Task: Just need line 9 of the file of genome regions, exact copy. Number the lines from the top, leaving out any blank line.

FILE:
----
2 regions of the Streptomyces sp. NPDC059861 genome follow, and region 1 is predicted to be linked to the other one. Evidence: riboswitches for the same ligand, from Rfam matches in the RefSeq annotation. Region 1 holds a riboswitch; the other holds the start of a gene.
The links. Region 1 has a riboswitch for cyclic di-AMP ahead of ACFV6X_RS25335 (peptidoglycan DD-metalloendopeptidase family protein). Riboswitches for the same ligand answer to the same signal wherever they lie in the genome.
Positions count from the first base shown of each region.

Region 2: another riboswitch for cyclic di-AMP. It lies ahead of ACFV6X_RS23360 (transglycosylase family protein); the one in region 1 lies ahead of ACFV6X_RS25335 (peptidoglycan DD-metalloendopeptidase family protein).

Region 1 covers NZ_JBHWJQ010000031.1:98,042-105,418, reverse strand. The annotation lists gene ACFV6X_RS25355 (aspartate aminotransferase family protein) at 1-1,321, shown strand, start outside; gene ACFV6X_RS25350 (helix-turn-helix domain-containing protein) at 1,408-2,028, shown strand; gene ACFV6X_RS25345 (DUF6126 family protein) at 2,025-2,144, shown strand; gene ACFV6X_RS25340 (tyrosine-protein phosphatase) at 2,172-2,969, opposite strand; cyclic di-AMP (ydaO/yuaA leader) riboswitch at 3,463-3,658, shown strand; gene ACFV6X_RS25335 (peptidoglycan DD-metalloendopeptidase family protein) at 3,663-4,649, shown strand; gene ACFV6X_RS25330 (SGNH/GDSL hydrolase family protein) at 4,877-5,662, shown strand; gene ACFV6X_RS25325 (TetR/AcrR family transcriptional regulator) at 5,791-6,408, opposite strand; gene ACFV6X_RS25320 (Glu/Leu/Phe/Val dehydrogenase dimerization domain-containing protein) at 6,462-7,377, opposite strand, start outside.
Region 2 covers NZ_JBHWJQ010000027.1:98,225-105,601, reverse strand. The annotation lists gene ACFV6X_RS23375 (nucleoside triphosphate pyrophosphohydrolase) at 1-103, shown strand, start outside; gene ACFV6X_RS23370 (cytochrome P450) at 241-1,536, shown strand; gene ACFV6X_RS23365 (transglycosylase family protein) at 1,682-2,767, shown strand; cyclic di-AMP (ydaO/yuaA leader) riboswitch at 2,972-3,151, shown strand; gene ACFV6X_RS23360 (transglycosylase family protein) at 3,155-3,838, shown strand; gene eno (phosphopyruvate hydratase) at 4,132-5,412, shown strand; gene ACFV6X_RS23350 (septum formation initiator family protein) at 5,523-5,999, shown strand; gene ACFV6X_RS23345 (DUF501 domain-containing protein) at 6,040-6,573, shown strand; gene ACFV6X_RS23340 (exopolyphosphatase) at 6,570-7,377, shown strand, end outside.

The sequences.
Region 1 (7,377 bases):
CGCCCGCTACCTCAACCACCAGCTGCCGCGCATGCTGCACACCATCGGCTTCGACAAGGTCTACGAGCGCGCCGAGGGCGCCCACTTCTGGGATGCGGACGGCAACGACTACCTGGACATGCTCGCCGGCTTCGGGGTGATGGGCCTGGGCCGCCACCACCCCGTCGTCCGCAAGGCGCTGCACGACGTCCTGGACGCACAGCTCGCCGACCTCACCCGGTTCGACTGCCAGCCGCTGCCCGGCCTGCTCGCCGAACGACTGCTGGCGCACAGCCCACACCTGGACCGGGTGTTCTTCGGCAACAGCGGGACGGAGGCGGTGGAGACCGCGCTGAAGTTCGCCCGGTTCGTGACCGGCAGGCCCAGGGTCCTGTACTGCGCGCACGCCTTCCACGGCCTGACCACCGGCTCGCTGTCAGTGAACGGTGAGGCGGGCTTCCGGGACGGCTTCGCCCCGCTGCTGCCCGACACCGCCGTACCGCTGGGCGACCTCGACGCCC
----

CGCCCGCTACCTCAACCACCAGCTGCCGCGCATGCTGCACACCATCGGCTTCGACAAGGTCTACGAGCGCGCCGAGGGCGCCCACTTCTGGGATGCGGACGGCAACGACTACCTGGACATGCTCGCCGGCTTCGGGGTGATGGGCCTGGGCCGCCACCACCCCGTCGTCCGCAAGGCGCTGCACGACGTCCTGGACGCACAGCTCGCCGACCTCACCCGGTTCGACTGCCAGCCGCTGCCCGGCCTGCTCGCCGAACGACTGCTGGCGCACAGCCCACACCTGGACCGGGTGTTCTTCGGCAACAGCGGGACGGAGGCGGTGGAGACCGCGCTGAAGTTCGCCCGGTTCGTGACCGGCAGGCCCAGGGTCCTGTACTGCGCGCACGCCTTCCACGGCCTGACCACCGGCTCGCTGTCAGTGAACGGTGAGGCGGGCTTCCGGGACGGCTTCGCCCCGCTGCTGCCCGACACCGCCGTACCGCTGGGCGACCTCGACGCCC